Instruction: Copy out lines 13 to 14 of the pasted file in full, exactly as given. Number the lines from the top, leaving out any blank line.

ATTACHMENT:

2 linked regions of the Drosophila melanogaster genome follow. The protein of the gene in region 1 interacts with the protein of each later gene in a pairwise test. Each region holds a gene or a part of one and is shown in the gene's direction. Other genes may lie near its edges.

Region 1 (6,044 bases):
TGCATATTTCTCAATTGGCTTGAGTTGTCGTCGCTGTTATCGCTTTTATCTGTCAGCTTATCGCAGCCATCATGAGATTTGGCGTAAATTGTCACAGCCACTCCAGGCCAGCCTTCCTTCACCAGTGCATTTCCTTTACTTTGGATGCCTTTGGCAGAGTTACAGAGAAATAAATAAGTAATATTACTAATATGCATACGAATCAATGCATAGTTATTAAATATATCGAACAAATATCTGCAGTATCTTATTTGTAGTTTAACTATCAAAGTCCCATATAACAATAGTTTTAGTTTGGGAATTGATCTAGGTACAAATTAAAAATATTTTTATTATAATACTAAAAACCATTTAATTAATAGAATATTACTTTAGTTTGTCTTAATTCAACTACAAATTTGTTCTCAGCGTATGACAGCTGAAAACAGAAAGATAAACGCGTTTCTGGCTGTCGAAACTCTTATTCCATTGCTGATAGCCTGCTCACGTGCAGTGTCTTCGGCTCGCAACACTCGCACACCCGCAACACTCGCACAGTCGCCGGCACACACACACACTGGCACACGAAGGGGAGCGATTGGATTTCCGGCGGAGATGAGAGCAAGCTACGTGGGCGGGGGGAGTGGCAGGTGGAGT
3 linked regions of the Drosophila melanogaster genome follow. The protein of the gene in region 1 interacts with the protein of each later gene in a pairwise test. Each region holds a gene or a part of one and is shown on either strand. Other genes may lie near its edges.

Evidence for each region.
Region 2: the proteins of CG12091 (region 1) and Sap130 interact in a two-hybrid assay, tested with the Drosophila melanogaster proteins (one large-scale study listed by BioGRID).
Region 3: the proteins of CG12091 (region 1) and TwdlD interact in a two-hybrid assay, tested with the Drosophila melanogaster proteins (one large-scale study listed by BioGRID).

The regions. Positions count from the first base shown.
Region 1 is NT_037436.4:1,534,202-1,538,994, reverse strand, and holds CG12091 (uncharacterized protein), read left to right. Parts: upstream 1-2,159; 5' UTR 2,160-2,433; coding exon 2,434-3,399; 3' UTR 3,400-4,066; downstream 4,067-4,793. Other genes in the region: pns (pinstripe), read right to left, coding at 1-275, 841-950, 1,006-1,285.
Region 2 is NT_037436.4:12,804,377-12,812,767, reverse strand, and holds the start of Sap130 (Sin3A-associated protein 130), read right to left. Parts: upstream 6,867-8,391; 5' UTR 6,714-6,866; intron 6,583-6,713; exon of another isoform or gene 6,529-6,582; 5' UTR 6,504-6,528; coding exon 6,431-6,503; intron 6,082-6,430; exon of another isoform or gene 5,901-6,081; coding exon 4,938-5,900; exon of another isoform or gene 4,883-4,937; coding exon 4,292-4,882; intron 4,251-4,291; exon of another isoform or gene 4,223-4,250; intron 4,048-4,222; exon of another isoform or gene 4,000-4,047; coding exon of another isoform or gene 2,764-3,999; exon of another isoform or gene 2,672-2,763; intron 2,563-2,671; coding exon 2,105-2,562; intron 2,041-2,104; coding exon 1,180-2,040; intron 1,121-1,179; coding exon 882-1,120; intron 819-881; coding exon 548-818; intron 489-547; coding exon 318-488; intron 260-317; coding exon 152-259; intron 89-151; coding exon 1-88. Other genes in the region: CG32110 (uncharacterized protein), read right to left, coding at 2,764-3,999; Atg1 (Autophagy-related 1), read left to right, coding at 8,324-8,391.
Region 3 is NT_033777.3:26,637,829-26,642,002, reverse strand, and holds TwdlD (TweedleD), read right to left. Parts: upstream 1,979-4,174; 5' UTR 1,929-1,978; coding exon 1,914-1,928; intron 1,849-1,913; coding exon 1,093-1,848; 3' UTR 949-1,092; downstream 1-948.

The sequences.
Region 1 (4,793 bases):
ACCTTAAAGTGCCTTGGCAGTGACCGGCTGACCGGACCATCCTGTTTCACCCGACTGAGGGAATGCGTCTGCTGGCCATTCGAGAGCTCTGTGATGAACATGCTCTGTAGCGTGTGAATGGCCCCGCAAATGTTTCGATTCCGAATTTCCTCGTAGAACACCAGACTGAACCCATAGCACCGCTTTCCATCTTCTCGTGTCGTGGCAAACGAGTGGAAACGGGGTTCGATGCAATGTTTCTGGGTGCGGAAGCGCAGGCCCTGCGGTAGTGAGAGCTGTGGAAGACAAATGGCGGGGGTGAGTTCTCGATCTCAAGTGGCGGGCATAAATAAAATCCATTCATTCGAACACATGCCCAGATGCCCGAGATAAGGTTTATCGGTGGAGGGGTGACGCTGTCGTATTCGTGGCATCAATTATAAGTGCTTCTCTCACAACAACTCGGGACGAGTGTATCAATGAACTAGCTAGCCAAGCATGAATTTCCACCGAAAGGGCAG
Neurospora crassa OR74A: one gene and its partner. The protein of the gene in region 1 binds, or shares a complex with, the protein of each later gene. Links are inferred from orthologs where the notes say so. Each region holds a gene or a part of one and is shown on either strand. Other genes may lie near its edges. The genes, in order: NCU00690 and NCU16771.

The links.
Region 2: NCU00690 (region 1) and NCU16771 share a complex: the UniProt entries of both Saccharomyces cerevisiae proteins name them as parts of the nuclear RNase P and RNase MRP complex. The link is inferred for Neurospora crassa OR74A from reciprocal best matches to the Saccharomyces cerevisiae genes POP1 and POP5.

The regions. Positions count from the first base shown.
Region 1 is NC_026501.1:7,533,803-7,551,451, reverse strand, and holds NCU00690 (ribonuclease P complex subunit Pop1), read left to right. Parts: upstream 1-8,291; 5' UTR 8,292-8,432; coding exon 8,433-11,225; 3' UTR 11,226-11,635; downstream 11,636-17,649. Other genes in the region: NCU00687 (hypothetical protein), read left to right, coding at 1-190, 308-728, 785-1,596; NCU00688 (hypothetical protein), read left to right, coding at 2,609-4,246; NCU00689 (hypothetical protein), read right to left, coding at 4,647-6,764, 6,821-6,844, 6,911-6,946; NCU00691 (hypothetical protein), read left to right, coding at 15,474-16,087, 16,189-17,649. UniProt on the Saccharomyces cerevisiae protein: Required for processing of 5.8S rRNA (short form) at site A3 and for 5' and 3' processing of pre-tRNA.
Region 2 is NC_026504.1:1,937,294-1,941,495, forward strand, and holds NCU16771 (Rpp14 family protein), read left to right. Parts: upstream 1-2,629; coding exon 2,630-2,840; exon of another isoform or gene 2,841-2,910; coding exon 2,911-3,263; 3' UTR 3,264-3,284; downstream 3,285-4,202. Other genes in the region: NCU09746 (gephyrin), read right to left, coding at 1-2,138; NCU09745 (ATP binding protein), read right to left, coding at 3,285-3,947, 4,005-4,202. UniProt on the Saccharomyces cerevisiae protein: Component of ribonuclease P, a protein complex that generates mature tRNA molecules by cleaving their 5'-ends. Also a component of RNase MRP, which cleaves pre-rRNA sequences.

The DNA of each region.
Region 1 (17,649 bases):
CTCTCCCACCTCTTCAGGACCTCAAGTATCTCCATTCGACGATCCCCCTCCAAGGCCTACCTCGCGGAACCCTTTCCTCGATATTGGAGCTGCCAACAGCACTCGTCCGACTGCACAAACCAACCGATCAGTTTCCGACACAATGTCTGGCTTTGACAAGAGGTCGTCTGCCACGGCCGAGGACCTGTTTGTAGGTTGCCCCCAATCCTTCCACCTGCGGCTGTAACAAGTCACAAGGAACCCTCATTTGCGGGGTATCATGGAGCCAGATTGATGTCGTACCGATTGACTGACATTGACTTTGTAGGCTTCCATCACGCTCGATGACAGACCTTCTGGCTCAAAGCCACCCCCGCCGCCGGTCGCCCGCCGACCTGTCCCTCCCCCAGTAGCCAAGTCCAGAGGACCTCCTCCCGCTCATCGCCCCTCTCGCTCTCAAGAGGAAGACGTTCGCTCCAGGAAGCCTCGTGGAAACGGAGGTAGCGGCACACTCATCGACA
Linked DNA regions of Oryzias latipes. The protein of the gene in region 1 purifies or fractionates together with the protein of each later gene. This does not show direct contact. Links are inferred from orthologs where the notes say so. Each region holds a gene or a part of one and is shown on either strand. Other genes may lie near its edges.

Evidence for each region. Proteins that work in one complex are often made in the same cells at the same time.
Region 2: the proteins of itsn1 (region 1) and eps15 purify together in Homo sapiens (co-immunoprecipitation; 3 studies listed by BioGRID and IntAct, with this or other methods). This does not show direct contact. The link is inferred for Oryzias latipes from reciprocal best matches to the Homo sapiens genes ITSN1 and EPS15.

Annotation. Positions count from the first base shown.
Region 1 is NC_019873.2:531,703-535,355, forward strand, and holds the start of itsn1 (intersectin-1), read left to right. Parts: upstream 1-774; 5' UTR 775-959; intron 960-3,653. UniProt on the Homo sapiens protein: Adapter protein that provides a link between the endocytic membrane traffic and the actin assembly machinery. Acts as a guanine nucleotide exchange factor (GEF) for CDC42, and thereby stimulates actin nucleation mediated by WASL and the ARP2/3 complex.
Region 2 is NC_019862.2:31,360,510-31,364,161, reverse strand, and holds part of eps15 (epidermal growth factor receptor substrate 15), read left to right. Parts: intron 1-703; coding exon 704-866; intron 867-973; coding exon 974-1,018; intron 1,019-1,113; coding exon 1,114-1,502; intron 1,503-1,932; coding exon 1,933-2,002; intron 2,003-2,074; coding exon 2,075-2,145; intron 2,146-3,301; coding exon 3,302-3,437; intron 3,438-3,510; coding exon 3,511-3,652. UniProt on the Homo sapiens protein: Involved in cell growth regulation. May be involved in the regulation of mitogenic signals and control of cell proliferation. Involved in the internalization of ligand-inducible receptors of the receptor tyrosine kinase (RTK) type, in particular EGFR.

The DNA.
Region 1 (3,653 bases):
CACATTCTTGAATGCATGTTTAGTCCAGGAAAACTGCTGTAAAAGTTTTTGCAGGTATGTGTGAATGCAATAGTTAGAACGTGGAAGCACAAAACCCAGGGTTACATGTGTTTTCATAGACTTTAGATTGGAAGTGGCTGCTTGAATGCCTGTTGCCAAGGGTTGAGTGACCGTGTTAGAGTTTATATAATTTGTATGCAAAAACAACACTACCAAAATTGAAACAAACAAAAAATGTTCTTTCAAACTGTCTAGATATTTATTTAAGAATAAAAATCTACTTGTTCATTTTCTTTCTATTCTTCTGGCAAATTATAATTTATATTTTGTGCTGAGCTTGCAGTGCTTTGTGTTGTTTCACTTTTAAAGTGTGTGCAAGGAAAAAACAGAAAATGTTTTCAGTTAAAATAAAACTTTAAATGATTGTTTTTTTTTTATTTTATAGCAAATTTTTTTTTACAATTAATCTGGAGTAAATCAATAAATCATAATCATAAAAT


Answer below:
Region 1 (4,793 bases):
ACCTTAAAGTGCCTTGGCAGTGACCGGCTGACCGGACCATCCTGTTTCACCCGACTGAGGGAATGCGTCTGCTGGCCATTCGAGAGCTCTGTGATGAACATGCTCTGTAGCGTGTGAATGGCCCCGCAAATGTTTCGATTCCGAATTTCCTCGTAGAACACCAGACTGAACCCATAGCACCGCTTTCCATCTTCTCGTGTCGTGGCAAACGAGTGGAAACGGGGTTCGATGCAATGTTTCTGGGTGCGGAAGCGCAGGCCCTGCGGTAGTGAGAGCTGTGGAAGACAAATGGCGGGGGTGAGTTCTCGATCTCAAGTGGCGGGCATAAATAAAATCCATTCATTCGAACACATGCCCAGATGCCCGAGATAAGGTTTATCGGTGGAGGGGTGACGCTGTCGTATTCGTGGCATCAATTATAAGTGCTTCTCTCACAACAACTCGGGACGAGTGTATCAATGAACTAGCTAGCCAAGCATGAATTTCCACCGAAAGGGCAG